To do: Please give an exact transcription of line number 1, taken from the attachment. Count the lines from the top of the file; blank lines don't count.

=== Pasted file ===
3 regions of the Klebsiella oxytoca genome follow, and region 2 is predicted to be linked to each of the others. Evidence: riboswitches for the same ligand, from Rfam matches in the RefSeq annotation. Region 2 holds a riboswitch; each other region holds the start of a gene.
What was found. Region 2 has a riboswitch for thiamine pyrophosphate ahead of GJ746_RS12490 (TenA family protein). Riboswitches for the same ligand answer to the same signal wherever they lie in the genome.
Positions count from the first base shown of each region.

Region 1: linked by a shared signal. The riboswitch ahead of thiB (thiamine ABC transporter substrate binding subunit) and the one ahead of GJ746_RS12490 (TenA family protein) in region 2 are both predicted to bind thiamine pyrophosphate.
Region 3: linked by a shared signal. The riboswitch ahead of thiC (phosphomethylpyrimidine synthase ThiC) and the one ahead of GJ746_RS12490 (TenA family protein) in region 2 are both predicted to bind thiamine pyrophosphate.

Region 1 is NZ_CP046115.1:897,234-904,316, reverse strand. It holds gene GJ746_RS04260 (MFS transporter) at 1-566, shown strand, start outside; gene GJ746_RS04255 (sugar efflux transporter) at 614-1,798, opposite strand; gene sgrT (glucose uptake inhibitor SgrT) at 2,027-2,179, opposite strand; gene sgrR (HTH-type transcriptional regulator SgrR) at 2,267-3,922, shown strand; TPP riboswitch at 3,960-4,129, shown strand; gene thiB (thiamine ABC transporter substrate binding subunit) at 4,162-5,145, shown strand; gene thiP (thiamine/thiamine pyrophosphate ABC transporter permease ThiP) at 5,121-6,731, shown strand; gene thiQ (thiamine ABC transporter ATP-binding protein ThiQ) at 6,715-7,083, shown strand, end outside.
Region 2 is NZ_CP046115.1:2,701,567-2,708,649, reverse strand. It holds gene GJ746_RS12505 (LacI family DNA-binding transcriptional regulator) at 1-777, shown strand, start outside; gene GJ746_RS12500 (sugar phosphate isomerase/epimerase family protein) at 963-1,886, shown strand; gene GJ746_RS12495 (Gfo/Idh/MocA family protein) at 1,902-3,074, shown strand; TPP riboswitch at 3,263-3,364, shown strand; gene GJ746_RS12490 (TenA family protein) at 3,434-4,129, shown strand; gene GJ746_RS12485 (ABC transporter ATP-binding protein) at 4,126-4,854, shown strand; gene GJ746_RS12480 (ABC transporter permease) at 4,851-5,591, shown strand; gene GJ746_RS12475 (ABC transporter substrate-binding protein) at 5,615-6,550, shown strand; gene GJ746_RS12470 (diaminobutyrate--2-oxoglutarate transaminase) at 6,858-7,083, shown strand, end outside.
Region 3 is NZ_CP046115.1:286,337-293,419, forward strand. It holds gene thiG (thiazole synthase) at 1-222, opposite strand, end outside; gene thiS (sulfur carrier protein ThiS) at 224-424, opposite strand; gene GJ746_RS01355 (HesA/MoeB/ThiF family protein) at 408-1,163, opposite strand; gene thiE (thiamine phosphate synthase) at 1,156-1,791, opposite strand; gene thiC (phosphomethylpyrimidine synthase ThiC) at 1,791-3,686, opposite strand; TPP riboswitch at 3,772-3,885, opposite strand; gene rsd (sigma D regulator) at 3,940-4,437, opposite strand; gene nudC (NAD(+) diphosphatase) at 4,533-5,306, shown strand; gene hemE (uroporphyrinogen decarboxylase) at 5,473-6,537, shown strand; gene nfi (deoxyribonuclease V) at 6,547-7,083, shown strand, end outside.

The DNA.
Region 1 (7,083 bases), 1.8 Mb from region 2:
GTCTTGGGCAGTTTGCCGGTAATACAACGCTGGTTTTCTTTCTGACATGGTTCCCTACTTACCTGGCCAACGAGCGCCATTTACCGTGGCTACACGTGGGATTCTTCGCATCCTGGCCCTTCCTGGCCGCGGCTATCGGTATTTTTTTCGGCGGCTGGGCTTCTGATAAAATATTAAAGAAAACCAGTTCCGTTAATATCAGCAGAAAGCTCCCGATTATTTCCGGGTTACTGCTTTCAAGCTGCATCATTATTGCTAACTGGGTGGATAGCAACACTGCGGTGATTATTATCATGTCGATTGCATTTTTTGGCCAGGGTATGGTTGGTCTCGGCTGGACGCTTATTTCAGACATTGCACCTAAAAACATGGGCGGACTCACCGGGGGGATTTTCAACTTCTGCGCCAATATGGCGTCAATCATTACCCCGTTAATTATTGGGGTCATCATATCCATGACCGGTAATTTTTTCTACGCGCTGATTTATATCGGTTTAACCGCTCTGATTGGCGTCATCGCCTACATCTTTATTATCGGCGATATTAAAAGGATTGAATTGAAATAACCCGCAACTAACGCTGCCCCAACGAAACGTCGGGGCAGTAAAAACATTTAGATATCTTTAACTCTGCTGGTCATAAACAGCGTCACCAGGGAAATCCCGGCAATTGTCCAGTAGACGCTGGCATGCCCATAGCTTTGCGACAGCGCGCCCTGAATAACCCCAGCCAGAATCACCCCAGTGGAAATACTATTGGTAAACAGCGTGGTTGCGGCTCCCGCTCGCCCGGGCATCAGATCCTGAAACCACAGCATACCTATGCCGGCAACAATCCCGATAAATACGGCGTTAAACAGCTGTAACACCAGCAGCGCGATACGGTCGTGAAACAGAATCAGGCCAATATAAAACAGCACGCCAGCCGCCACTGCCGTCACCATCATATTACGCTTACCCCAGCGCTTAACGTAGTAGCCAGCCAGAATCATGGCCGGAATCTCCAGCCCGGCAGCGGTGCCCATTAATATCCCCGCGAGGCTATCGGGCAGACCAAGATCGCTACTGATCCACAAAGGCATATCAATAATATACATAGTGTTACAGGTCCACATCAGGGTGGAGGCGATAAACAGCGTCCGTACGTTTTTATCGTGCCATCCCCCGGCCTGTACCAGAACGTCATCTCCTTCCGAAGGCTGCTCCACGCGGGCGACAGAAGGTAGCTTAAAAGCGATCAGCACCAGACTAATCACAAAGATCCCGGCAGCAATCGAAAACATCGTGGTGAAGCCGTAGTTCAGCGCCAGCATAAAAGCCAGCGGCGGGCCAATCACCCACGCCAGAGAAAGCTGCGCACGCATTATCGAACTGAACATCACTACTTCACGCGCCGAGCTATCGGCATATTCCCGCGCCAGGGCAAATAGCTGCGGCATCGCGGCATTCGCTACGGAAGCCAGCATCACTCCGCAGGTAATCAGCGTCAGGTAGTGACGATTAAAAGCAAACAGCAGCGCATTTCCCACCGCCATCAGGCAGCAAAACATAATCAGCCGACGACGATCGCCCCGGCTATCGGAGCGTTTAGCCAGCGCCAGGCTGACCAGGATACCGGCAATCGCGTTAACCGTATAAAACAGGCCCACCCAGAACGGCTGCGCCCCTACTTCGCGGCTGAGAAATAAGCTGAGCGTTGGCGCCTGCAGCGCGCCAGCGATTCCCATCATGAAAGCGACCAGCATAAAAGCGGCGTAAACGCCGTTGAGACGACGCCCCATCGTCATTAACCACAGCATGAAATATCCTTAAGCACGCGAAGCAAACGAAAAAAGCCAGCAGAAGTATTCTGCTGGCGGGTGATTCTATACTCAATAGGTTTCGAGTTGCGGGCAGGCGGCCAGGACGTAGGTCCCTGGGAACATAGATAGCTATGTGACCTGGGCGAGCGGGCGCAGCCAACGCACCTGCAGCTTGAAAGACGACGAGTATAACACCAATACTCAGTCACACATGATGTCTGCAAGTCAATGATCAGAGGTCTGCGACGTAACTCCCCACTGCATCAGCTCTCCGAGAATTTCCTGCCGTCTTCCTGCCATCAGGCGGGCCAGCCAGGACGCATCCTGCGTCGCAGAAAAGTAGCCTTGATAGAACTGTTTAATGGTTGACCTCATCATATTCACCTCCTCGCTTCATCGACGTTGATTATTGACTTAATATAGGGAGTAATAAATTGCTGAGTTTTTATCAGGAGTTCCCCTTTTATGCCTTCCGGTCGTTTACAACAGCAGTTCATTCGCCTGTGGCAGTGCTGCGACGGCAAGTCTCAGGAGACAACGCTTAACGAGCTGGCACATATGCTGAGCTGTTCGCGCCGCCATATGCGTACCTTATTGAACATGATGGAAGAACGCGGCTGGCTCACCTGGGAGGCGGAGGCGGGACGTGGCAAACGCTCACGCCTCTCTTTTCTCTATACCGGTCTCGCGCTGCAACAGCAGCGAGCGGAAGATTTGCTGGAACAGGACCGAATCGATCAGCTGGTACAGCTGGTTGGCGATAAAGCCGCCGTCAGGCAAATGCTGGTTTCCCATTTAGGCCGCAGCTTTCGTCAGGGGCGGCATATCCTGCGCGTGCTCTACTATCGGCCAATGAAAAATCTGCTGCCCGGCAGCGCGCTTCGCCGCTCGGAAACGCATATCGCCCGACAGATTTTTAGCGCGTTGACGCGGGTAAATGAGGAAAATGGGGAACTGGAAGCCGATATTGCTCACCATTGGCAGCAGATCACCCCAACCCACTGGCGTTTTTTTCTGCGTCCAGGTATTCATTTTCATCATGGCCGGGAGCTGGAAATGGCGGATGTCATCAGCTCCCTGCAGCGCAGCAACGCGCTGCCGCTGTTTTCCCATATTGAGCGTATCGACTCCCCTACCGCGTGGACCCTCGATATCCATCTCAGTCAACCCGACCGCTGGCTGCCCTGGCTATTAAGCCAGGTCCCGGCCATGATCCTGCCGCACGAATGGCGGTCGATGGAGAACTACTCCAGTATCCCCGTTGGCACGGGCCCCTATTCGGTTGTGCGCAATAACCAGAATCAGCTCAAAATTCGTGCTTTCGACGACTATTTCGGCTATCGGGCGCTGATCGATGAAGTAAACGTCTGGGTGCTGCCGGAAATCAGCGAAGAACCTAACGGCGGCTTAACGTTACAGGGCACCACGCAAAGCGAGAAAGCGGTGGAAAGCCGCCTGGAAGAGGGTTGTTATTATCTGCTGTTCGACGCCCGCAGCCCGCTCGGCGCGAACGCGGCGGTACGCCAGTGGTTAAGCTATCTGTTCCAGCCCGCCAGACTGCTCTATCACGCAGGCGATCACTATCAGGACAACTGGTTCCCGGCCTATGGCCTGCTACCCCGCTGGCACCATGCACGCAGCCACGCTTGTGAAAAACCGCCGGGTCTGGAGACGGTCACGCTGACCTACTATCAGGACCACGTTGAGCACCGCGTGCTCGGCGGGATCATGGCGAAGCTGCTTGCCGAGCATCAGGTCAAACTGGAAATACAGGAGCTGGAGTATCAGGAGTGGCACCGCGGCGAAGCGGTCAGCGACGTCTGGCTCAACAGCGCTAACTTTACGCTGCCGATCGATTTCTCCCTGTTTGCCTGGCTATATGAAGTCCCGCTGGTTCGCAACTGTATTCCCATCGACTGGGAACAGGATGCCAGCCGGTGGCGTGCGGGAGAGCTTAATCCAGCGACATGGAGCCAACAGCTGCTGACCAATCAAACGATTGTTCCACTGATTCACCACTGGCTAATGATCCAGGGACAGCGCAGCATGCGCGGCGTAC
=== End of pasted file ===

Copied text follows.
3 regions of the Klebsiella oxytoca genome follow, and region 2 is predicted to be linked to each of the others. Evidence: riboswitches for the same ligand, from Rfam matches in the RefSeq annotation. Region 2 holds a riboswitch; each other region holds the start of a gene.